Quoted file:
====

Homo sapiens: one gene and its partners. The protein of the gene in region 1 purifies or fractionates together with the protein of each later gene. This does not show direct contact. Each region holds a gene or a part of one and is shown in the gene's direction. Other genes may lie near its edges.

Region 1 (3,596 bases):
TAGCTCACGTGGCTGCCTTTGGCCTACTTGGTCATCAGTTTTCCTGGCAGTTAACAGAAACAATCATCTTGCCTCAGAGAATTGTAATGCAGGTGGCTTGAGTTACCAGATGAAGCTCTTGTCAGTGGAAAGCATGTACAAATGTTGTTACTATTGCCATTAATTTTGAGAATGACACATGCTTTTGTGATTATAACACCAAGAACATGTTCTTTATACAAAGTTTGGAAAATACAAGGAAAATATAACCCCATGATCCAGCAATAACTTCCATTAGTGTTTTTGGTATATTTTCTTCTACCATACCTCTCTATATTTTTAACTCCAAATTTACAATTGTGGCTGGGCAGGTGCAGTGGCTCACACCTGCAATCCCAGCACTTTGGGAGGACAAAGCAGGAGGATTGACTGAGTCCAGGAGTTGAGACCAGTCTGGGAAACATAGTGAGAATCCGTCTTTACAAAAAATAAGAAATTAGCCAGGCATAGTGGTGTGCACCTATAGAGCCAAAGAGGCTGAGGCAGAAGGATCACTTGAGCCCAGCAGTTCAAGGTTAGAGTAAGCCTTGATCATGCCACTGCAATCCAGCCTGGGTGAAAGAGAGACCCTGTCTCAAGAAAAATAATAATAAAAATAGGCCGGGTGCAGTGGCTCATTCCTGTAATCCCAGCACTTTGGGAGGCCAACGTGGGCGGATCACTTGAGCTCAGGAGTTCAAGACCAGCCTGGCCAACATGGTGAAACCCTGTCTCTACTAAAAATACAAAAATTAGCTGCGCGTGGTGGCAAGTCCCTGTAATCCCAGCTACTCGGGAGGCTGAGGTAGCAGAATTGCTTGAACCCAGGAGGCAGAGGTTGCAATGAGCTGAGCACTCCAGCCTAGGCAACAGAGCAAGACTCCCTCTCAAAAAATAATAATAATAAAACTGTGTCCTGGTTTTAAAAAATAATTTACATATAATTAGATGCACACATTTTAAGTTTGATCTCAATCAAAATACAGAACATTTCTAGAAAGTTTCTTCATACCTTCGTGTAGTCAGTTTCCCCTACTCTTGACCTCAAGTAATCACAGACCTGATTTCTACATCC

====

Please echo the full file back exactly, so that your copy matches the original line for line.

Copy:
Homo sapiens: one gene and its partners. The protein of the gene in region 1 purifies or fractionates together with the protein of each later gene. This does not show direct contact. Each region holds a gene or a part of one and is shown in the gene's direction. Other genes may lie near its edges.

Region 1 (3,596 bases):
TAGCTCACGTGGCTGCCTTTGGCCTACTTGGTCATCAGTTTTCCTGGCAGTTAACAGAAACAATCATCTTGCCTCAGAGAATTGTAATGCAGGTGGCTTGAGTTACCAGATGAAGCTCTTGTCAGTGGAAAGCATGTACAAATGTTGTTACTATTGCCATTAATTTTGAGAATGACACATGCTTTTGTGATTATAACACCAAGAACATGTTCTTTATACAAAGTTTGGAAAATACAAGGAAAATATAACCCCATGATCCAGCAATAACTTCCATTAGTGTTTTTGGTATATTTTCTTCTACCATACCTCTCTATATTTTTAACTCCAAATTTACAATTGTGGCTGGGCAGGTGCAGTGGCTCACACCTGCAATCCCAGCACTTTGGGAGGACAAAGCAGGAGGATTGACTGAGTCCAGGAGTTGAGACCAGTCTGGGAAACATAGTGAGAATCCGTCTTTACAAAAAATAAGAAATTAGCCAGGCATAGTGGTGTGCACCTATAGAGCCAAAGAGGCTGAGGCAGAAGGATCACTTGAGCCCAGCAGTTCAAGGTTAGAGTAAGCCTTGATCATGCCACTGCAATCCAGCCTGGGTGAAAGAGAGACCCTGTCTCAAGAAAAATAATAATAAAAATAGGCCGGGTGCAGTGGCTCATTCCTGTAATCCCAGCACTTTGGGAGGCCAACGTGGGCGGATCACTTGAGCTCAGGAGTTCAAGACCAGCCTGGCCAACATGGTGAAACCCTGTCTCTACTAAAAATACAAAAATTAGCTGCGCGTGGTGGCAAGTCCCTGTAATCCCAGCTACTCGGGAGGCTGAGGTAGCAGAATTGCTTGAACCCAGGAGGCAGAGGTTGCAATGAGCTGAGCACTCCAGCCTAGGCAACAGAGCAAGACTCCCTCTCAAAAAATAATAATAATAAAACTGTGTCCTGGTTTTAAAAAATAATTTACATATAATTAGATGCACACATTTTAAGTTTGATCTCAATCAAAATACAGAACATTTCTAGAAAGTTTCTTCATACCTTCGTGTAGTCAGTTTCCCCTACTCTTGACCTCAAGTAATCACAGACCTGATTTCTACATCC